Wireless seems to be destined for greatness as a result of the degree of freedom that it gives all of us. Without wire clutter, portable computers are truly as portable as they should be and wireless technology has found a place in the hearts of all computer users.
Mobile broadband is the reason for this newfound freedom. By providing high speed broadband Internet access that is wireless custom devices such as telephones and portable modems, it permits the ultimate freedom. However, there are some disadvantages that come with this freedom as well. .
There are two primary advantages of mobile broadband. The first is that mobile broadband offers unparalleled convenience for access to the broadband Internet. All you need is a modem, and access to the Internet access is there. The second is that there is a complete lack of need for a landline makes for increased flexibility. Regardless if you are at the park, at work or at home, the landline is totally unnecessary. This means there are greater portable and less wires hanging around.
However, there are also two primary disadvantages of mobile broadband. The first is that the range of reception for most mobile broadband networks is currently somewhat limited. There are some places where bad reception exists and some where connecting to the broadband Internet isn't even possible. In addition, where there is a high concentration of users in one area who are all using the mobile broadband, there is usually a slowdown in service. The second disadvantage is that the bandwidth that is available to mobile broadband users is usually much smaller than their traditional cousins. This particular limitation may go unnoticed to most casual users, heavier users of the Internet will find it particularly troublesome.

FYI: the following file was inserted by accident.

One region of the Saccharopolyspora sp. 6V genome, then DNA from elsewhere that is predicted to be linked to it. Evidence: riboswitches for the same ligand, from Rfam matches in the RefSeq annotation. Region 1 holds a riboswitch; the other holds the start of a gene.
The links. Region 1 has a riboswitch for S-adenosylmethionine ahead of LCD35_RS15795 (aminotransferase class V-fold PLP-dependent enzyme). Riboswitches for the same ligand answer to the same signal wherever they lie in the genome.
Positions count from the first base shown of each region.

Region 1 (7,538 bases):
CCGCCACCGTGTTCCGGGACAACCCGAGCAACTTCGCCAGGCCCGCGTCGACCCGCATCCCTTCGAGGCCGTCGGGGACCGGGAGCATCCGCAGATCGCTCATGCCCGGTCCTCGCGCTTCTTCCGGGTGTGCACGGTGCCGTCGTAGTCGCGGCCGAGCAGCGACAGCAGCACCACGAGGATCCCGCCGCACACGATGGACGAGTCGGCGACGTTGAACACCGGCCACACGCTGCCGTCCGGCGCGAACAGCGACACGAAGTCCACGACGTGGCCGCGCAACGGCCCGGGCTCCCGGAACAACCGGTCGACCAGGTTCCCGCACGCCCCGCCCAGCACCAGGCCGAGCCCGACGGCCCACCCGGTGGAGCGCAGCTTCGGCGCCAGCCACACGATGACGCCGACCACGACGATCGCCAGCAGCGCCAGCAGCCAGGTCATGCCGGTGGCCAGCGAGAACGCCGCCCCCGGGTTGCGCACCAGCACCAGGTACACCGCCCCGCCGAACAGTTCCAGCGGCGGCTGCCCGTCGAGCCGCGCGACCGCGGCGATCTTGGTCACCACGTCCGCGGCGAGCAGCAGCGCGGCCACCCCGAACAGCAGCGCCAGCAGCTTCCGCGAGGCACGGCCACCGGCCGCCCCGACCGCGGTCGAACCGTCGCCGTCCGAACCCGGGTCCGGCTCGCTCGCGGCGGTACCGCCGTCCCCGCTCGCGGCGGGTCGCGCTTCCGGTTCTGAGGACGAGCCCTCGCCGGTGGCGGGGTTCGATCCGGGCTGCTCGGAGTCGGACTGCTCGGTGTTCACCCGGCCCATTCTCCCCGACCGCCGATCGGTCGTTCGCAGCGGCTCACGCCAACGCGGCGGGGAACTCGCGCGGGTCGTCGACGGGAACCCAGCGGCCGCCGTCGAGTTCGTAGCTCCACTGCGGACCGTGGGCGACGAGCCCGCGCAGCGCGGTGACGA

Mobile broadband has its limitations but it also has a vast potential that can be used and taken advantage of. However, it wasn't very long ago that the same was said of wireless networks, and what tomorrow holds in store for us should never be underestimated.
For the casual user that values convenience and mobility over consistency and speed, mobile broadband is a rather attractive option. But, for heavy Internet users, and others that simply don't or can't handle the bandwidth limitations or the reception problems, they should maybe wait to sign up for this particular option. After the problems are worked out, mobile broadband will become the preferred form of access to the Internet.